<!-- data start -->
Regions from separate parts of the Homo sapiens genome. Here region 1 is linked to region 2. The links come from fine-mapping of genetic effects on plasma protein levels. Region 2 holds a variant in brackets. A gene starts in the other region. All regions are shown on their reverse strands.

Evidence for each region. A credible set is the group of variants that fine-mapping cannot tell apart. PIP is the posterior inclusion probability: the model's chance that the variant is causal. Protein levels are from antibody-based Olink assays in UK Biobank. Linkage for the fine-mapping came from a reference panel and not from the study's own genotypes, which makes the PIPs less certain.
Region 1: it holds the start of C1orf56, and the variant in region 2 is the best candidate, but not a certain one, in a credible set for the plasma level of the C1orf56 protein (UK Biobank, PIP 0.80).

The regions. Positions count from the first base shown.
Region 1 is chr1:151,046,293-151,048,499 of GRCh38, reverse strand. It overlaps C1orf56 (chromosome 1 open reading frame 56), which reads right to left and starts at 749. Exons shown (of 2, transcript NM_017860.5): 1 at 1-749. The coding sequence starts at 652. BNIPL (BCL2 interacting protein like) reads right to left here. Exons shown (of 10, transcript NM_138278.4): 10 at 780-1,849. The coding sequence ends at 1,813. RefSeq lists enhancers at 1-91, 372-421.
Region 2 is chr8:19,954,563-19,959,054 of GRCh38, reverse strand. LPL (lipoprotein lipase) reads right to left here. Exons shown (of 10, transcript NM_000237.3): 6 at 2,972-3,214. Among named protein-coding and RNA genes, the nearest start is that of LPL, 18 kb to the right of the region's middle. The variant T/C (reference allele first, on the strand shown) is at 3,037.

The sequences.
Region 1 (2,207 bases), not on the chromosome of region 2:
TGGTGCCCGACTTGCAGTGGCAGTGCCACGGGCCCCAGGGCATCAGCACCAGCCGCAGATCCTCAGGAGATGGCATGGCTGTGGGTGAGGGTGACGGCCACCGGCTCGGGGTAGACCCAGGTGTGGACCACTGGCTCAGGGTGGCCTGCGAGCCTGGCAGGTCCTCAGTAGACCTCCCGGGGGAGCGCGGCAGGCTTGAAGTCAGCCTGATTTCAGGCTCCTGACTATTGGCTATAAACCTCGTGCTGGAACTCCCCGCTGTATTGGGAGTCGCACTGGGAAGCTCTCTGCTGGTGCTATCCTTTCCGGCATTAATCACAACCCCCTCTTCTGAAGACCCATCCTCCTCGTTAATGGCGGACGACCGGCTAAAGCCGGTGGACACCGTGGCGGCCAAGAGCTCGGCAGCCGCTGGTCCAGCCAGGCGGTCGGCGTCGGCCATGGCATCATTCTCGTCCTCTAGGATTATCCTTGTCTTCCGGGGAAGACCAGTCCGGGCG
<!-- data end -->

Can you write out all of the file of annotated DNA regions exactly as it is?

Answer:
Regions from separate parts of the Homo sapiens genome. Here region 1 is linked to region 2. The links come from fine-mapping of genetic effects on plasma protein levels. Region 2 holds a variant in brackets. A gene starts in the other region. All regions are shown on their reverse strands.

Evidence for each region. A credible set is the group of variants that fine-mapping cannot tell apart. PIP is the posterior inclusion probability: the model's chance that the variant is causal. Protein levels are from antibody-based Olink assays in UK Biobank. Linkage for the fine-mapping came from a reference panel and not from the study's own genotypes, which makes the PIPs less certain.
Region 1: it holds the start of C1orf56, and the variant in region 2 is the best candidate, but not a certain one, in a credible set for the plasma level of the C1orf56 protein (UK Biobank, PIP 0.80).

The regions. Positions count from the first base shown.
Region 1 is chr1:151,046,293-151,048,499 of GRCh38, reverse strand. It overlaps C1orf56 (chromosome 1 open reading frame 56), which reads right to left and starts at 749. Exons shown (of 2, transcript NM_017860.5): 1 at 1-749. The coding sequence starts at 652. BNIPL (BCL2 interacting protein like) reads right to left here. Exons shown (of 10, transcript NM_138278.4): 10 at 780-1,849. The coding sequence ends at 1,813. RefSeq lists enhancers at 1-91, 372-421.
Region 2 is chr8:19,954,563-19,959,054 of GRCh38, reverse strand. LPL (lipoprotein lipase) reads right to left here. Exons shown (of 10, transcript NM_000237.3): 6 at 2,972-3,214. Among named protein-coding and RNA genes, the nearest start is that of LPL, 18 kb to the right of the region's middle. The variant T/C (reference allele first, on the strand shown) is at 3,037.

The sequences.
Region 1 (2,207 bases), not on the chromosome of region 2:
TGGTGCCCGACTTGCAGTGGCAGTGCCACGGGCCCCAGGGCATCAGCACCAGCCGCAGATCCTCAGGAGATGGCATGGCTGTGGGTGAGGGTGACGGCCACCGGCTCGGGGTAGACCCAGGTGTGGACCACTGGCTCAGGGTGGCCTGCGAGCCTGGCAGGTCCTCAGTAGACCTCCCGGGGGAGCGCGGCAGGCTTGAAGTCAGCCTGATTTCAGGCTCCTGACTATTGGCTATAAACCTCGTGCTGGAACTCCCCGCTGTATTGGGAGTCGCACTGGGAAGCTCTCTGCTGGTGCTATCCTTTCCGGCATTAATCACAACCCCCTCTTCTGAAGACCCATCCTCCTCGTTAATGGCGGACGACCGGCTAAAGCCGGTGGACACCGTGGCGGCCAAGAGCTCGGCAGCCGCTGGTCCAGCCAGGCGGTCGGCGTCGGCCATGGCATCATTCTCGTCCTCTAGGATTATCCTTGTCTTCCGGGGAAGACCAGTCCGGGCG